In A Right and Proper Place

Trolls do not always kill and eat their victims. A woman that falls in with a troll is dragged to its cave by her hair and then forced into slavery. She is trapped forever in its small, dark den and made to cook the bones of children down into paste for the troll to spread over toast and eat with coffee. Worse, the troll might take a real shine to her and make her into its wife. After months of abuse, of pinching and tugging, merciless berating, sometimes full-body force-massages of stinging ointments and strange potions, she begins to lose her human features. Her skin grows coarse and dull, her hair mats into greasy clumps, her voice shrinks into an unintelligible grunt. She will never again feel sunlight or know what it’s like to be loved by another human being. Eventually, she will forget what it was like to be human and dismiss all memories of her previous life as nothing but dreams full of too much colour.
The crossing guard waits until the children are out of sight before removing his head. His eyes close. His lips go slack and pale. I can never tell if he can see anything without his head — he doesn’t seem completely unaware of the world around him, but he doesn’t seem to care much about it, either. I wave to him from my window seat, just in case.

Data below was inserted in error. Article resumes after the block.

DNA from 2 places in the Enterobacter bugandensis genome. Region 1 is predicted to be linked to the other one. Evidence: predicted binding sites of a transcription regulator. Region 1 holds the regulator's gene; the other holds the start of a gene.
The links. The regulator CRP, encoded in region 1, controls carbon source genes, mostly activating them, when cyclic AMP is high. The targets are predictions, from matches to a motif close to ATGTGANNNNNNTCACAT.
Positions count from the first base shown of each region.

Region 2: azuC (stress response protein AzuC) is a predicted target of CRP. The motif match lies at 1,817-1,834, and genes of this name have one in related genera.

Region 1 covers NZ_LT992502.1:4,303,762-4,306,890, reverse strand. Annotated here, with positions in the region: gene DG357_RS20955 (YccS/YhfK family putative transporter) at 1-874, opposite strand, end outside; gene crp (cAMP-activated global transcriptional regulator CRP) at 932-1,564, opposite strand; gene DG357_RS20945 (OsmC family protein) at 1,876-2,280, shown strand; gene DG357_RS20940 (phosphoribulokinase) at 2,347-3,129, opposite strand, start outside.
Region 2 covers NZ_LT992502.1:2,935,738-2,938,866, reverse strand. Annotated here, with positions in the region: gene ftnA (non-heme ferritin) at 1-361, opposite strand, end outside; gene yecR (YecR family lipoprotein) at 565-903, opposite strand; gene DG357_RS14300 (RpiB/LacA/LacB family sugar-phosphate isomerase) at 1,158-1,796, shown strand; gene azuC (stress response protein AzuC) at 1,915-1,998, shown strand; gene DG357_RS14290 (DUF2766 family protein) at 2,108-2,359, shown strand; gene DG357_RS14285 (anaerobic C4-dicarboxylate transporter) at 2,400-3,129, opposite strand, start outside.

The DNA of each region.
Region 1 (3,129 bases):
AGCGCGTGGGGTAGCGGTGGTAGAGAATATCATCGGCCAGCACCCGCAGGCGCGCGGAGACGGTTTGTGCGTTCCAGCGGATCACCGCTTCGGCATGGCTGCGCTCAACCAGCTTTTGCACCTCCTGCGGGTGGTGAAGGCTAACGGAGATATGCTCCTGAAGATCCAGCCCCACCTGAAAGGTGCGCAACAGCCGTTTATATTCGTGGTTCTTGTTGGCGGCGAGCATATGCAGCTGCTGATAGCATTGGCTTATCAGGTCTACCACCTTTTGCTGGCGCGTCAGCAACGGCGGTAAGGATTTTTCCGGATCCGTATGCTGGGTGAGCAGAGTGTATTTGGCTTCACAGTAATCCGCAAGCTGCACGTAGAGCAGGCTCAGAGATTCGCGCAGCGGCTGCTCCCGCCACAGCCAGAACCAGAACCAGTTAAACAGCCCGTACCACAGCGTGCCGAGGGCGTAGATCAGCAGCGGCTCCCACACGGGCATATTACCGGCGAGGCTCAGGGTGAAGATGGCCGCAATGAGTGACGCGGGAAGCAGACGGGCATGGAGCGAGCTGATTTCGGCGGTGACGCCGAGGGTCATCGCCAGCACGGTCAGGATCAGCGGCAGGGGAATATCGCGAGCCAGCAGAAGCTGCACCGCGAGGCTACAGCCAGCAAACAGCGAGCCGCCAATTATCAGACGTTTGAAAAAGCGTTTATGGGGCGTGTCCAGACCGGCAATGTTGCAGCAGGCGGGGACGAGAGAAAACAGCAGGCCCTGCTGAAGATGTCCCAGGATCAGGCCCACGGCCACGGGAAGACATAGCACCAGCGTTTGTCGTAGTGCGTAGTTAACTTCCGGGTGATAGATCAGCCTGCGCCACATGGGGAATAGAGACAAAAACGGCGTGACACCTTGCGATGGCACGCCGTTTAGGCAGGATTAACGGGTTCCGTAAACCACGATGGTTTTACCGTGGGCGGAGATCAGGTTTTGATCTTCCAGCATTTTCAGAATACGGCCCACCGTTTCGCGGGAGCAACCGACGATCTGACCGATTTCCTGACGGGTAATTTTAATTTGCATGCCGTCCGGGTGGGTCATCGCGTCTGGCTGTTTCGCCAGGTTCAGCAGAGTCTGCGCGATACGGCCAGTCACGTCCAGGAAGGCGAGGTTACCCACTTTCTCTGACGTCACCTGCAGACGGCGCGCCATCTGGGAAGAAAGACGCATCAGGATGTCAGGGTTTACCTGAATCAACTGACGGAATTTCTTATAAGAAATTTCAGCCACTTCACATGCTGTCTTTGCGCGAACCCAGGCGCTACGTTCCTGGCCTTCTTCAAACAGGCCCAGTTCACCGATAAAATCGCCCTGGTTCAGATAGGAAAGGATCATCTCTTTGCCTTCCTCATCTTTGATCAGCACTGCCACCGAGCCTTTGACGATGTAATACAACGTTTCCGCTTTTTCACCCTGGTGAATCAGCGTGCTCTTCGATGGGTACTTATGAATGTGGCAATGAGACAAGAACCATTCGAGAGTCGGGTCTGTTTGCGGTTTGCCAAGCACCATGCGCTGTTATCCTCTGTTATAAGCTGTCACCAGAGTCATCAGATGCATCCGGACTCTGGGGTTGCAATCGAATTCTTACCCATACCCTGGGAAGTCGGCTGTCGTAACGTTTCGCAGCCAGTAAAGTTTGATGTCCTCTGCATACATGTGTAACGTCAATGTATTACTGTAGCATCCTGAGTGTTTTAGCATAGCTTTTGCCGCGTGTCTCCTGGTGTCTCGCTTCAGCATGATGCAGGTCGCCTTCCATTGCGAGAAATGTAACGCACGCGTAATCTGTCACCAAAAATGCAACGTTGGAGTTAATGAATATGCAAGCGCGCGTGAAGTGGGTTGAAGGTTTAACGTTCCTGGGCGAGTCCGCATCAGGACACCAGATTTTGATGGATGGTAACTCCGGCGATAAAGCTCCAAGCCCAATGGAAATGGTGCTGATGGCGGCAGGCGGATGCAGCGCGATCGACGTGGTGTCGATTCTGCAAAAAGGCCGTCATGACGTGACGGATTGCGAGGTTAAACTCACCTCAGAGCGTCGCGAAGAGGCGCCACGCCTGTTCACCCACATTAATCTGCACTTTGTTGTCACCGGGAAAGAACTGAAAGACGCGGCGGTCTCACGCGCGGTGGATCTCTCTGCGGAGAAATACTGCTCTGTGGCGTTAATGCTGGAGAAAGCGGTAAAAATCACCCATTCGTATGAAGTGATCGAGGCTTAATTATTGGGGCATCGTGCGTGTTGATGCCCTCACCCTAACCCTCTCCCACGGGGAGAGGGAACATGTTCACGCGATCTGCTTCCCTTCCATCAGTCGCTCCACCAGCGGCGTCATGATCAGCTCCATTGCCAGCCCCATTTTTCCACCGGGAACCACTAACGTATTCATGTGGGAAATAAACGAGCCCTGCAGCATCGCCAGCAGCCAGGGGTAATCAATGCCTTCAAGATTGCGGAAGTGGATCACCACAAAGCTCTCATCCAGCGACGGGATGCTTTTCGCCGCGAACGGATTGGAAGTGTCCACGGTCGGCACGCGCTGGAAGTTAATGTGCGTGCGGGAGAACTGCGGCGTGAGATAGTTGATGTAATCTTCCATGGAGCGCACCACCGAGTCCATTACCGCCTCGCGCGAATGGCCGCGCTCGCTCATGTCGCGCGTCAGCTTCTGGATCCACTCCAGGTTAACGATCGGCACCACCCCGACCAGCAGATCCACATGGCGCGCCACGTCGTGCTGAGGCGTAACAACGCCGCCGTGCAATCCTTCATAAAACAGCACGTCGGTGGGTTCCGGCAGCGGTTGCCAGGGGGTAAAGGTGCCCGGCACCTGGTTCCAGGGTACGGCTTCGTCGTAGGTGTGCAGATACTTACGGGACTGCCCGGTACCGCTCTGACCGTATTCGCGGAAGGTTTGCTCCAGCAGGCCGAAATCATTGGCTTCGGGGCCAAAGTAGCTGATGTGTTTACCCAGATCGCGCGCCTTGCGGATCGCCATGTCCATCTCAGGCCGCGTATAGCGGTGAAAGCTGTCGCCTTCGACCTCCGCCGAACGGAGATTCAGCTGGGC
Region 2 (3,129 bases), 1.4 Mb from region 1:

The last crossing guard chewed gum incessantly, spit great pink wads of it into the carefully trimmed hedges lining the walk. One of the neighbours passed around a petition to make him stop, or just go away, and a week later, this crossing guard arrived. He doesn’t chew gum at all.
I feel the familiar wave of envy sweep through me as I watch his morning ritual. I think I could be happy if I could remove my head. All of my troubles seem to stem from there, from my sad, heavy brain, savaged by electricity and silly little pills.
Sometimes I still dream about kittens and puppies stuffed under my shirt, feel tiny, pointed teeth against my flesh, hungry lies that deny me peace. It’s all for the best, I know. My whole life has lead to the point I am at now. Knowing that, knowing myself and who I am, those kittens would have died a long time ago anyway, even if they had made it to the outside world.

Holly Day’s book publications include an upcoming novel, The Book Of and several nonfiction books, including Music Composition for Dummies, Guitar-All-in-One for Dummies and Music Theory for Dummies, which has recently been translated into French, Dutch, Spanish, Russian, and Portuguese.

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